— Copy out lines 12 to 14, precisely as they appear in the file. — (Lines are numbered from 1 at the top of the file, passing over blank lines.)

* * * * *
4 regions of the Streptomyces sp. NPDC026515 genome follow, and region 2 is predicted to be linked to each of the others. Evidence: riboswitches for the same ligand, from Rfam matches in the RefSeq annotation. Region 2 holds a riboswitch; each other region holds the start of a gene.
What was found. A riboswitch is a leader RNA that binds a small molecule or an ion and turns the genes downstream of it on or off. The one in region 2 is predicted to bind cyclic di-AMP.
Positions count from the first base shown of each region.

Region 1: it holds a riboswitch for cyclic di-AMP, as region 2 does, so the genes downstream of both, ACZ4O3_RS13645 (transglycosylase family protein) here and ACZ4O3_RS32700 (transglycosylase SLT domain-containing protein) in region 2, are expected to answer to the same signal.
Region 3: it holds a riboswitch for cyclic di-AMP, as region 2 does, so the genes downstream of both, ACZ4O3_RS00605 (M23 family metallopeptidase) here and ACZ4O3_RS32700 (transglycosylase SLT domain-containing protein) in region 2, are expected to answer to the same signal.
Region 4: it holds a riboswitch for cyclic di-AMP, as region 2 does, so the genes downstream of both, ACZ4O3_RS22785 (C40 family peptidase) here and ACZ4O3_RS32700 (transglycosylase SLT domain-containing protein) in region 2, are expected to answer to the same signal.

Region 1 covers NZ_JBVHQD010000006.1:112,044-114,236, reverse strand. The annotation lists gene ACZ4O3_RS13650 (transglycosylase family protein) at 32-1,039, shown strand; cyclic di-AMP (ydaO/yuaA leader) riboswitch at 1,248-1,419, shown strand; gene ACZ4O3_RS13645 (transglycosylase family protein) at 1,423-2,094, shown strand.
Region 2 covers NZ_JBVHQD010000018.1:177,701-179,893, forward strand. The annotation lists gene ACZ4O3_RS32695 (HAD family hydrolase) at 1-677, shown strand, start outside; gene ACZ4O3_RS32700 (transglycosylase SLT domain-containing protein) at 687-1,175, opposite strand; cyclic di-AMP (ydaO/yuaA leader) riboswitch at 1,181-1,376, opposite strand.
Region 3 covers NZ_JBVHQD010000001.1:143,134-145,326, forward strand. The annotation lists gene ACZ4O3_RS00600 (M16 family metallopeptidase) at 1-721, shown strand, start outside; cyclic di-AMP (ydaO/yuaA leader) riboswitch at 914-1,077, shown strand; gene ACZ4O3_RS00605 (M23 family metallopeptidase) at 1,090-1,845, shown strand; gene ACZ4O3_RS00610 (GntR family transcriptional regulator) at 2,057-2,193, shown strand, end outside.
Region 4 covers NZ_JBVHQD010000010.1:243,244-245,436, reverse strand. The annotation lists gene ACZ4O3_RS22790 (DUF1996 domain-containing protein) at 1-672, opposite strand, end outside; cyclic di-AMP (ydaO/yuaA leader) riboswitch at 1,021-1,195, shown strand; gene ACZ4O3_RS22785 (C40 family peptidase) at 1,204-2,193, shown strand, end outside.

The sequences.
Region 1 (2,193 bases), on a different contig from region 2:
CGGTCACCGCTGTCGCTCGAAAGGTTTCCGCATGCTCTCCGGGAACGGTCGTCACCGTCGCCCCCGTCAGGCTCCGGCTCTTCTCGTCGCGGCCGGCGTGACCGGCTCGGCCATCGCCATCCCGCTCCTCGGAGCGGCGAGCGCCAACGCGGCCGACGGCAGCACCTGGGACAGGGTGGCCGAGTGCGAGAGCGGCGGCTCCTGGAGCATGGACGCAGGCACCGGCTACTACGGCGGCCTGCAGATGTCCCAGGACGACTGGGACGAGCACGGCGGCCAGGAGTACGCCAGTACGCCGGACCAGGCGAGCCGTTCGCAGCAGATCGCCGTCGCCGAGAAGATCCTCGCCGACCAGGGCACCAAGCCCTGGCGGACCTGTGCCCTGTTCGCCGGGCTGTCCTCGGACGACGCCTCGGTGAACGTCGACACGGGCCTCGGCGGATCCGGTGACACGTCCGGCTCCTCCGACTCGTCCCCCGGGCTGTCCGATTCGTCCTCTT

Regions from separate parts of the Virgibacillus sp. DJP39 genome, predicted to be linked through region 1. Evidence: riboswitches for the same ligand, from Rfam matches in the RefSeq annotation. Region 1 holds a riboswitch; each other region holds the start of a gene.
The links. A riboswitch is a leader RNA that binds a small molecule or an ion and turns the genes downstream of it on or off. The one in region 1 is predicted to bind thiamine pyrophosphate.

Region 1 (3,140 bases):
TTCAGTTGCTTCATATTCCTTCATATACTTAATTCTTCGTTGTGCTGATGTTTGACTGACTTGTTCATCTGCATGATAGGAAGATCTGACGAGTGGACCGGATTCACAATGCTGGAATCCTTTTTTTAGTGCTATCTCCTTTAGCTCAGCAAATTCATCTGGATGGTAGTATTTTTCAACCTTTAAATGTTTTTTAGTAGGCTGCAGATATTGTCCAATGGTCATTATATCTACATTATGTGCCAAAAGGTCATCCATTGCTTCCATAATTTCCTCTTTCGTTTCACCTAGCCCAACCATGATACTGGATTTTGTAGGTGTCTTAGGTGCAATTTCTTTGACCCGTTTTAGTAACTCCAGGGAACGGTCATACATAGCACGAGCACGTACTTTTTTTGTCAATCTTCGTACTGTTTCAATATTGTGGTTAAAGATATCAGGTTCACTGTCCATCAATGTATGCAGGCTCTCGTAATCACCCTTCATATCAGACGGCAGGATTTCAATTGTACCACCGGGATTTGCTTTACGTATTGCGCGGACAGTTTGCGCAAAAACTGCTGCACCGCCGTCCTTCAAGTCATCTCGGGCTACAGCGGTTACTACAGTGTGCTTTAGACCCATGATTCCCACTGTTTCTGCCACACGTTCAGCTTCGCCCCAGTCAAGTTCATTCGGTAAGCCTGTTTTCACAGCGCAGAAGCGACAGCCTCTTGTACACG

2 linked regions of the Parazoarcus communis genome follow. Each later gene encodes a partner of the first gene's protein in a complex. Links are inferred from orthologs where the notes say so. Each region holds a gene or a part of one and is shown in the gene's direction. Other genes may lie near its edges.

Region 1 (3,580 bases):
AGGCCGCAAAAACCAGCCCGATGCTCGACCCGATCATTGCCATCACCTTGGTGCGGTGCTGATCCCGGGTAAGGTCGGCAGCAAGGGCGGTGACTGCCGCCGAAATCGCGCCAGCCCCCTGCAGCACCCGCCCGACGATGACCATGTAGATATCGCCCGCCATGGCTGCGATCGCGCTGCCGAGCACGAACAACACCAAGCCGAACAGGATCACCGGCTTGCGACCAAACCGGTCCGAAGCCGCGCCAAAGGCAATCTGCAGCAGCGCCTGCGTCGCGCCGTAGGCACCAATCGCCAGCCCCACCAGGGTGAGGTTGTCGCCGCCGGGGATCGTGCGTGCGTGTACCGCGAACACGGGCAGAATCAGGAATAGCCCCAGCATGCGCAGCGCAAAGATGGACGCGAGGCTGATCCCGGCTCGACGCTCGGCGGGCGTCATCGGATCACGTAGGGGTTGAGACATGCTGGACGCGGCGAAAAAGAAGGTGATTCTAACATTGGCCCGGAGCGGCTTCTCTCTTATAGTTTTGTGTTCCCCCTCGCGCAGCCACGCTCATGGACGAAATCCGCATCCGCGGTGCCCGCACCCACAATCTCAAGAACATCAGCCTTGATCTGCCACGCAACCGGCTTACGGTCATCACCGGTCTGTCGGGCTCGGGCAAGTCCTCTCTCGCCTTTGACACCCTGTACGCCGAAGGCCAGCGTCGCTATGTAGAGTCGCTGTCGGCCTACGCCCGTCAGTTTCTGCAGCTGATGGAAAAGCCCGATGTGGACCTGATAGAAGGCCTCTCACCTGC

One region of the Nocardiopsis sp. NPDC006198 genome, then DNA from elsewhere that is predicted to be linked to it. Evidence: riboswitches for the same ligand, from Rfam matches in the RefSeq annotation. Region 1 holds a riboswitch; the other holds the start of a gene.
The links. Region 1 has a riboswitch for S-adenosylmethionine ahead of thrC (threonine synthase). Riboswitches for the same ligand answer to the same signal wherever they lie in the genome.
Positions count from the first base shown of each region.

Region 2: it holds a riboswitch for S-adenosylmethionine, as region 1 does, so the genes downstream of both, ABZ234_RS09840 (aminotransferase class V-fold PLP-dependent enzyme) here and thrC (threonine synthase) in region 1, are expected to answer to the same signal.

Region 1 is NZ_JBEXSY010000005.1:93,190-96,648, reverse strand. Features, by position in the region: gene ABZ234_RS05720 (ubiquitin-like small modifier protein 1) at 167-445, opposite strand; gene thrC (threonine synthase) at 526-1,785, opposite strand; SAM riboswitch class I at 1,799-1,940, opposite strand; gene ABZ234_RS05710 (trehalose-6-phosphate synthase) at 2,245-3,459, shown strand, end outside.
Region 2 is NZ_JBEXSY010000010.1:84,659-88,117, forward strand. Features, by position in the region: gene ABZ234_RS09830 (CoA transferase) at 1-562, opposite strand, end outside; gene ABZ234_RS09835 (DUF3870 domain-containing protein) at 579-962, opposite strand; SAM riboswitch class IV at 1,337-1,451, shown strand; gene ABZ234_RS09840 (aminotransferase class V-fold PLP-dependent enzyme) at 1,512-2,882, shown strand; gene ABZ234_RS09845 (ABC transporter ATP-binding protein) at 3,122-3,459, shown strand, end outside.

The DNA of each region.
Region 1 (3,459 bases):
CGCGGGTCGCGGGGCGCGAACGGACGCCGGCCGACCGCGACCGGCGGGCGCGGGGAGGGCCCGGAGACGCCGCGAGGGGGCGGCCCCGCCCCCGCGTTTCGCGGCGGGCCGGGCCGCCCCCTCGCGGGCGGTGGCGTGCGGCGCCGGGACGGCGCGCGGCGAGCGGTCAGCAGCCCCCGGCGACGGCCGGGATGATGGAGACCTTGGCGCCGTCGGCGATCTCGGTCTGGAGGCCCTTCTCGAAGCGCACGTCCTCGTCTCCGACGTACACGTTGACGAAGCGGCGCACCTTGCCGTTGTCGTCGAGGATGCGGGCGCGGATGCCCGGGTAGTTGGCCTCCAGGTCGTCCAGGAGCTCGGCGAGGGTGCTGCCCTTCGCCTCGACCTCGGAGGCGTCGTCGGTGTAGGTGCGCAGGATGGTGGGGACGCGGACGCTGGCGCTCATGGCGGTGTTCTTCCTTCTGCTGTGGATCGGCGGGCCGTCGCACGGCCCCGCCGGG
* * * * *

Region 1 (2,193 bases), on a different contig from region 2:
CGGTCACCGCTGTCGCTCGAAAGGTTTCCGCATGCTCTCCGGGAACGGTCGTCACCGTCGCCCCCGTCAGGCTCCGGCTCTTCTCGTCGCGGCCGGCGTGACCGGCTCGGCCATCGCCATCCCGCTCCTCGGAGCGGCGAGCGCCAACGCGGCCGACGGCAGCACCTGGGACAGGGTGGCCGAGTGCGAGAGCGGCGGCTCCTGGAGCATGGACGCAGGCACCGGCTACTACGGCGGCCTGCAGATGTCCCAGGACGACTGGGACGAGCACGGCGGCCAGGAGTACGCCAGTACGCCGGACCAGGCGAGCCGTTCGCAGCAGATCGCCGTCGCCGAGAAGATCCTCGCCGACCAGGGCACCAAGCCCTGGCGGACCTGTGCCCTGTTCGCCGGGCTGTCCTCGGACGACGCCTCGGTGAACGTCGACACGGGCCTCGGCGGATCCGGTGACACGTCCGGCTCCTCCGACTCGTCCCCCGGGCTGTCCGATTCGTCCTCTT

Regions from separate parts of the Virgibacillus sp. DJP39 genome, predicted to be linked through region 1. Evidence: riboswitches for the same ligand, from Rfam matches in the RefSeq annotation. Region 1 holds a riboswitch; each other region holds the start of a gene.